Baptists in Funeral Procession for the Patriarch

Repaying the Patriarch for His Kindness


Russian Baptists official guests at funeral of Alexei II


M o s c o w -- Rev. Yuri Sipko, President of the Russian Union of Evangelical Christians-Baptists (RUECB), and Rev. Vitaly Vlasenko, this Union’s Director of External Church Relations, were among the roughly 500 invited guests who participated in the funeral procession of Alexei II, the Patriarch of the Russian Orthodox Church, in Moscow on a rainy 9 December 2008. “It was very important for us to repay the Patriarch in kind for his cordiality,” Vlasenko explained. “He had always spoken very kindly to us and would respond to our greetings by saying: ‘May God bless you’.”


At the reception which followed, Russian President Dmitry Medvedev stressed that the Patriarch’s efforts in instigating interconfessional dialogue were among the greatest of his achievements. Prime Minister Vladimir Putin added that church and state are indeed now separate in Russia. Vlasenko stated in an interview afterward: “We Baptists find ourselves in a truly new situation, and we also have Alexei to thank for this progress. We are living for the first time in a state committed to confessional neutrality; we need to avail ourselves of the opportunities this presents. The present situation is very different from Czarist or Communist times. We do not know what will happen in the future, but that is indeed the case now.” Other Russian Protestants present at the reception included Lutherans, Charismatics, Pentecostals and Adventists.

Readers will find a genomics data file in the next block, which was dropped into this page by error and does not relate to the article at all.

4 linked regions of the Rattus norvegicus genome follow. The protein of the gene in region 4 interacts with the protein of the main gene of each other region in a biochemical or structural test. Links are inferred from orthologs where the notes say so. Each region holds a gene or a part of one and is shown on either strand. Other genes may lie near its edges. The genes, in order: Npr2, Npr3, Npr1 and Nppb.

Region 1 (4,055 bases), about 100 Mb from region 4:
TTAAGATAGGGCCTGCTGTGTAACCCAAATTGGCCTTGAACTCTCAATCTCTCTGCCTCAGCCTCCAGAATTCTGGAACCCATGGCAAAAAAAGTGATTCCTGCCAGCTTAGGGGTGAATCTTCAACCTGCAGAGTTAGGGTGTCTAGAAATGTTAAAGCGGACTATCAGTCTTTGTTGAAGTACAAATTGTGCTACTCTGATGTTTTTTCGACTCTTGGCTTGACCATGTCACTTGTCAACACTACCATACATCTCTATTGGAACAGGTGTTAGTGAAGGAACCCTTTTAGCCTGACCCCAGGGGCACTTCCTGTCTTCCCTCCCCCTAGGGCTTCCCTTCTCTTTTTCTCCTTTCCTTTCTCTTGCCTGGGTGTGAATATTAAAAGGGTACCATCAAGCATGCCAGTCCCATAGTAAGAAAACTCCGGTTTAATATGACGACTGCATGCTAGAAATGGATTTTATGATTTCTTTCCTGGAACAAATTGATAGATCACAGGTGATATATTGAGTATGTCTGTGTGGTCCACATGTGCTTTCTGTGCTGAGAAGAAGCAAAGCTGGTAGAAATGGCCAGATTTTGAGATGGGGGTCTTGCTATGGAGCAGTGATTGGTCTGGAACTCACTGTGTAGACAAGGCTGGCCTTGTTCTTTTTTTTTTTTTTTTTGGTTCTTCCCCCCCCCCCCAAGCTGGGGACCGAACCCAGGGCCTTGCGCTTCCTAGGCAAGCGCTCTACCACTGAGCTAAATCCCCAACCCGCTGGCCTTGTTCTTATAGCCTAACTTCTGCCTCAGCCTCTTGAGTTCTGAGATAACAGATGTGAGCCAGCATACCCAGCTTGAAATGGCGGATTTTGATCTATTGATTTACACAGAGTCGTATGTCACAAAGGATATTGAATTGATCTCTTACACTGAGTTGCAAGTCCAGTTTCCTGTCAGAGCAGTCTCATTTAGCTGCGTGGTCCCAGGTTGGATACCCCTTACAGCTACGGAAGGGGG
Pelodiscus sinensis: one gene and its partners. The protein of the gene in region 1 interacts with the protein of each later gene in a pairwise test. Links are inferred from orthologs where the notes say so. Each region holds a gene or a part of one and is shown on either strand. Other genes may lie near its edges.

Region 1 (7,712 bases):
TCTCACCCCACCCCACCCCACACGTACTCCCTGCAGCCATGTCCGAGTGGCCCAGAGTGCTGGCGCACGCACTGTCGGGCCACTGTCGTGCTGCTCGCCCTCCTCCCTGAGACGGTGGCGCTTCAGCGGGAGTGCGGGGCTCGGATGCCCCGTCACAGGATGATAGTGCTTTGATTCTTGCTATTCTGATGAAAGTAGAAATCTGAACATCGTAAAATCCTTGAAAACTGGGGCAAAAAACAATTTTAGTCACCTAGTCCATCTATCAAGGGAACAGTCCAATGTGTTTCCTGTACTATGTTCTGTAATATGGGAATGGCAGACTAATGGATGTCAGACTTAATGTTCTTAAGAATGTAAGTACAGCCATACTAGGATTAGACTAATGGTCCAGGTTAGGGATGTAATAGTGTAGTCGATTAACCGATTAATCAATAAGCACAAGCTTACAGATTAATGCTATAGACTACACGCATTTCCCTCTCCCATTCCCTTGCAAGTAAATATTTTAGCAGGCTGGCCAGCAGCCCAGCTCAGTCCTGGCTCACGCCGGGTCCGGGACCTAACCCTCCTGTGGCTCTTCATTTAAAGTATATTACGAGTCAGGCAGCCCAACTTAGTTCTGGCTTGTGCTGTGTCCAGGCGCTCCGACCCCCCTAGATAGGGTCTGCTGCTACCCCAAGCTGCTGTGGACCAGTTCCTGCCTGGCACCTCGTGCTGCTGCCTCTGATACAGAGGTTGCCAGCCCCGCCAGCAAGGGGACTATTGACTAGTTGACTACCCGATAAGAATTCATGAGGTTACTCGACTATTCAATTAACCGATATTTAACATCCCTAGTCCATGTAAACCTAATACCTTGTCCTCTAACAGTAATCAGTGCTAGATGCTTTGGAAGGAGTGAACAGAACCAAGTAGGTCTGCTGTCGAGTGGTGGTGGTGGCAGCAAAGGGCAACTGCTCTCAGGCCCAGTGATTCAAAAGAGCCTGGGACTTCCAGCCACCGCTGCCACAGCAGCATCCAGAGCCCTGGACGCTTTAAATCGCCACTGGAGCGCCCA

Vlasenko conceded that numerous regional Orthodox dignitaries treat Baptists and other Protestants badly. According to Vlasenko, when they stoop to taking repressive measures against the non-Orthodox, they are infringing against Russian law and not least of all against the principles of religious tolerance as propagated by their own Patriarch.


The Russian Orthodox Church has many detractors in Western societies. The Baptist Director of External Church Relations appealed to such persons to remember that the Orthodox Patriarch is respected by the Christian leaders of Russia. “We Protestants are part of a very large Christian family. When upholding Christian moral values, the Patriarch is speaking for us, too. We are an independent denomination, but we are also Russian and therefore cannot be completely separate.”


Rev. Tony Peck (Prague), General-Secretary of the European Baptist Federation, and Rev. Neville Callam (Falls Church/USA), General-Secretary of the Baptist World Alliance, have both addressed letters of condolence to the Russian Orthodox. The new Patriarch is to be elected on 28 or 29 January 2009, and is to be inaugurated on 1 February.


The RUECB, Russia's largest, unified Protestant church, represents approximately 80.000 adult members in 1.750 congregations and groups.


William Yoder, Ph.D.

Department for External Church Relations, RUECB

Moscow, 11 December 2008


A release of the Department for External Church Relations of the Russian Union of Evangelical Christians-Baptists. Release #08-57, 412 words.